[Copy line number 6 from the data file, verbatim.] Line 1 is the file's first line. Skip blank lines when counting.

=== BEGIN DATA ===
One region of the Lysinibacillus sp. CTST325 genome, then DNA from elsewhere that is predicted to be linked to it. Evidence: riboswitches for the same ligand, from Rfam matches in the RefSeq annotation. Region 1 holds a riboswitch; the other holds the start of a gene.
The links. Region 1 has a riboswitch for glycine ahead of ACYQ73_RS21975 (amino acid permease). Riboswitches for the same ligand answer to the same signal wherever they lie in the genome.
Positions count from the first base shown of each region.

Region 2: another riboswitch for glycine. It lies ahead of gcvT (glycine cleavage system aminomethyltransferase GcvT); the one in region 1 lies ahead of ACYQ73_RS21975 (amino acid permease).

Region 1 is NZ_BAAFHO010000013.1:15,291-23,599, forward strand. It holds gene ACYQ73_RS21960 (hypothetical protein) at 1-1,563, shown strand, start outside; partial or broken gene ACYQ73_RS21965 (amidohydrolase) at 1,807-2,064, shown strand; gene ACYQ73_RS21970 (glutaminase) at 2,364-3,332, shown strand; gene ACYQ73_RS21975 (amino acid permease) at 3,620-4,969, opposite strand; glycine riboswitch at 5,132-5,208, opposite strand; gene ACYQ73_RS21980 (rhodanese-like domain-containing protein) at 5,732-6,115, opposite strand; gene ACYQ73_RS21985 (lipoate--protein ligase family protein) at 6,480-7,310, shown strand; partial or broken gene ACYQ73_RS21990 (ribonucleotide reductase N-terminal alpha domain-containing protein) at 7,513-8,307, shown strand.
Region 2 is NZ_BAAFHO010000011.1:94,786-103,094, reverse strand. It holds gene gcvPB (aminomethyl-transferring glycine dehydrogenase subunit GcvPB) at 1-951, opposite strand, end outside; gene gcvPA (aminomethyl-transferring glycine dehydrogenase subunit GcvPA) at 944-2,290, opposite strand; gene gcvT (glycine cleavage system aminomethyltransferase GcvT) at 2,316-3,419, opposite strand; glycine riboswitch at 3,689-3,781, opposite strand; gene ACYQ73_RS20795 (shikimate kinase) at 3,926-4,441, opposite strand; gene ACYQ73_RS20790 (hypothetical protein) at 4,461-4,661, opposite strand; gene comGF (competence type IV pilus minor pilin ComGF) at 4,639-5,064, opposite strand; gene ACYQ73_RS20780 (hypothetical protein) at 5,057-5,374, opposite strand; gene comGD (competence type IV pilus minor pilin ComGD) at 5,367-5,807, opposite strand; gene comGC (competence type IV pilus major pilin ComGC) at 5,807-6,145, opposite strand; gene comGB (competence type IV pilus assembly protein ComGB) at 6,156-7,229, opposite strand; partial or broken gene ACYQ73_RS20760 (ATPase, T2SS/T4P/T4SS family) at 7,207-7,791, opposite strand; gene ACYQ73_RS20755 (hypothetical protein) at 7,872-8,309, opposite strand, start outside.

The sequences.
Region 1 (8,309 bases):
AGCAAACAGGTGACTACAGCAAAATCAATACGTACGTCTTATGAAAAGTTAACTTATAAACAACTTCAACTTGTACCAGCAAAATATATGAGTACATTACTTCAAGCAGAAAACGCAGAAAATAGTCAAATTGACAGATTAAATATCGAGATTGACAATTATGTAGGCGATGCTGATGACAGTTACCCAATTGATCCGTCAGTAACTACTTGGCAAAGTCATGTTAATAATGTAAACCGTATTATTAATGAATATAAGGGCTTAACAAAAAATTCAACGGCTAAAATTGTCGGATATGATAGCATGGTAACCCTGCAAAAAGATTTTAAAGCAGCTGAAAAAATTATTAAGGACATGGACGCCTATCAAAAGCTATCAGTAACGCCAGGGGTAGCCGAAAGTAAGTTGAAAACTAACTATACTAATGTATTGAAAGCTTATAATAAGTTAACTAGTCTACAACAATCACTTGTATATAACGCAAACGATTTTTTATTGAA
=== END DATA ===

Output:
Region 2 is NZ_BAAFHO010000011.1:94,786-103,094, reverse strand. It holds gene gcvPB (aminomethyl-transferring glycine dehydrogenase subunit GcvPB) at 1-951, opposite strand, end outside; gene gcvPA (aminomethyl-transferring glycine dehydrogenase subunit GcvPA) at 944-2,290, opposite strand; gene gcvT (glycine cleavage system aminomethyltransferase GcvT) at 2,316-3,419, opposite strand; glycine riboswitch at 3,689-3,781, opposite strand; gene ACYQ73_RS20795 (shikimate kinase) at 3,926-4,441, opposite strand; gene ACYQ73_RS20790 (hypothetical protein) at 4,461-4,661, opposite strand; gene comGF (competence type IV pilus minor pilin ComGF) at 4,639-5,064, opposite strand; gene ACYQ73_RS20780 (hypothetical protein) at 5,057-5,374, opposite strand; gene comGD (competence type IV pilus minor pilin ComGD) at 5,367-5,807, opposite strand; gene comGC (competence type IV pilus major pilin ComGC) at 5,807-6,145, opposite strand; gene comGB (competence type IV pilus assembly protein ComGB) at 6,156-7,229, opposite strand; partial or broken gene ACYQ73_RS20760 (ATPase, T2SS/T4P/T4SS family) at 7,207-7,791, opposite strand; gene ACYQ73_RS20755 (hypothetical protein) at 7,872-8,309, opposite strand, start outside.